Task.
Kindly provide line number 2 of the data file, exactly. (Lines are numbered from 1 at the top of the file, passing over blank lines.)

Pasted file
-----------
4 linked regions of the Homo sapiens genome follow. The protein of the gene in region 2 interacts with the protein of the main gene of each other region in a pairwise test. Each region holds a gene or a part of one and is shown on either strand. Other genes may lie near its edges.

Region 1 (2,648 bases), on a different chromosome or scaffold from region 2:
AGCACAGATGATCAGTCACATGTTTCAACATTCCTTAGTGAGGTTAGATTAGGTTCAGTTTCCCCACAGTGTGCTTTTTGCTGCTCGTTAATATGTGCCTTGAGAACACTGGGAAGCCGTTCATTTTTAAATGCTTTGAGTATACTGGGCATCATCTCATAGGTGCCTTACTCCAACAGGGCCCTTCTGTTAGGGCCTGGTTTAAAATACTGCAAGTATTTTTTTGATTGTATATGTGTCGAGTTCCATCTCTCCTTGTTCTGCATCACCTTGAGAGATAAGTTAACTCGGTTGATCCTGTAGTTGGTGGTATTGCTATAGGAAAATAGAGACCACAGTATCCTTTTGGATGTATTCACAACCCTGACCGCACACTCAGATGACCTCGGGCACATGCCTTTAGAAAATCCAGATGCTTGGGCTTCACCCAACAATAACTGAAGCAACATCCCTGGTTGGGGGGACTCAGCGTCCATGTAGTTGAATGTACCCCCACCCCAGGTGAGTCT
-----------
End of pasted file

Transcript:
Region 1 (2,648 bases), on a different chromosome or scaffold from region 2: